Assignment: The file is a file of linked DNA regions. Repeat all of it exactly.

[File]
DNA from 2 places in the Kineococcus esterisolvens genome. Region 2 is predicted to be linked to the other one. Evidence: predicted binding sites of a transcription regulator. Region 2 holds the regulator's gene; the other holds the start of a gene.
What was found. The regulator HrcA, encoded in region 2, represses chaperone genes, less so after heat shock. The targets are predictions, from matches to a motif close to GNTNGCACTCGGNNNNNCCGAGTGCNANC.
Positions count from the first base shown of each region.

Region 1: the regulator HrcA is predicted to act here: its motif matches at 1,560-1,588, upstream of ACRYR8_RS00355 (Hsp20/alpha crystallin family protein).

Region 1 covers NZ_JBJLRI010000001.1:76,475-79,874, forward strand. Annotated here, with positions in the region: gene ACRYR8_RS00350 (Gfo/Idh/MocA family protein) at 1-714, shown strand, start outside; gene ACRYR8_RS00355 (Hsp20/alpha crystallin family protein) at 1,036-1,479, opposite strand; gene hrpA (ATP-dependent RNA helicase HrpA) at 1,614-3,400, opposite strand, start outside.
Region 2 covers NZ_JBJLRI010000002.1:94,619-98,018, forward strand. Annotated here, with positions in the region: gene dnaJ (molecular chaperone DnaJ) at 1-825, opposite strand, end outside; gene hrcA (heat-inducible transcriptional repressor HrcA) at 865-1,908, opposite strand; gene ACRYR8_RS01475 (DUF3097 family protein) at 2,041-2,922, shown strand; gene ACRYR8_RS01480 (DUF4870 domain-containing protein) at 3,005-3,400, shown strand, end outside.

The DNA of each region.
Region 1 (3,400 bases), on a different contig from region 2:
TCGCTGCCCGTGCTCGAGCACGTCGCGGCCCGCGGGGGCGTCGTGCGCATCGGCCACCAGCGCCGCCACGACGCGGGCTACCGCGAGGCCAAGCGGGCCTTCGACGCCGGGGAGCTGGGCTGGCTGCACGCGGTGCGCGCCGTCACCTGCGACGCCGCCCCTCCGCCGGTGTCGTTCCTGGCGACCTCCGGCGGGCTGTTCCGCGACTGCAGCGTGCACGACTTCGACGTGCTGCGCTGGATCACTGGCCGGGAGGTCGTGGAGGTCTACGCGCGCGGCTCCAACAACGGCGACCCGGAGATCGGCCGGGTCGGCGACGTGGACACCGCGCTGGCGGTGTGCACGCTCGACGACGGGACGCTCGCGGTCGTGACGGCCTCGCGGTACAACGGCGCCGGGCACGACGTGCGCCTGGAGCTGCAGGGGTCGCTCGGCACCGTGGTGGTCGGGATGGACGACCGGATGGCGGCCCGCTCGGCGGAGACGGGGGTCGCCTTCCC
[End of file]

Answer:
DNA from 2 places in the Kineococcus esterisolvens genome. Region 2 is predicted to be linked to the other one. Evidence: predicted binding sites of a transcription regulator. Region 2 holds the regulator's gene; the other holds the start of a gene.
What was found. The regulator HrcA, encoded in region 2, represses chaperone genes, less so after heat shock. The targets are predictions, from matches to a motif close to GNTNGCACTCGGNNNNNCCGAGTGCNANC.
Positions count from the first base shown of each region.

Region 1: the regulator HrcA is predicted to act here: its motif matches at 1,560-1,588, upstream of ACRYR8_RS00355 (Hsp20/alpha crystallin family protein).

Region 1 covers NZ_JBJLRI010000001.1:76,475-79,874, forward strand. Annotated here, with positions in the region: gene ACRYR8_RS00350 (Gfo/Idh/MocA family protein) at 1-714, shown strand, start outside; gene ACRYR8_RS00355 (Hsp20/alpha crystallin family protein) at 1,036-1,479, opposite strand; gene hrpA (ATP-dependent RNA helicase HrpA) at 1,614-3,400, opposite strand, start outside.
Region 2 covers NZ_JBJLRI010000002.1:94,619-98,018, forward strand. Annotated here, with positions in the region: gene dnaJ (molecular chaperone DnaJ) at 1-825, opposite strand, end outside; gene hrcA (heat-inducible transcriptional repressor HrcA) at 865-1,908, opposite strand; gene ACRYR8_RS01475 (DUF3097 family protein) at 2,041-2,922, shown strand; gene ACRYR8_RS01480 (DUF4870 domain-containing protein) at 3,005-3,400, shown strand, end outside.

The DNA of each region.
Region 1 (3,400 bases), on a different contig from region 2:
TCGCTGCCCGTGCTCGAGCACGTCGCGGCCCGCGGGGGCGTCGTGCGCATCGGCCACCAGCGCCGCCACGACGCGGGCTACCGCGAGGCCAAGCGGGCCTTCGACGCCGGGGAGCTGGGCTGGCTGCACGCGGTGCGCGCCGTCACCTGCGACGCCGCCCCTCCGCCGGTGTCGTTCCTGGCGACCTCCGGCGGGCTGTTCCGCGACTGCAGCGTGCACGACTTCGACGTGCTGCGCTGGATCACTGGCCGGGAGGTCGTGGAGGTCTACGCGCGCGGCTCCAACAACGGCGACCCGGAGATCGGCCGGGTCGGCGACGTGGACACCGCGCTGGCGGTGTGCACGCTCGACGACGGGACGCTCGCGGTCGTGACGGCCTCGCGGTACAACGGCGCCGGGCACGACGTGCGCCTGGAGCTGCAGGGGTCGCTCGGCACCGTGGTGGTCGGGATGGACGACCGGATGGCGGCCCGCTCGGCGGAGACGGGGGTCGCCTTCCC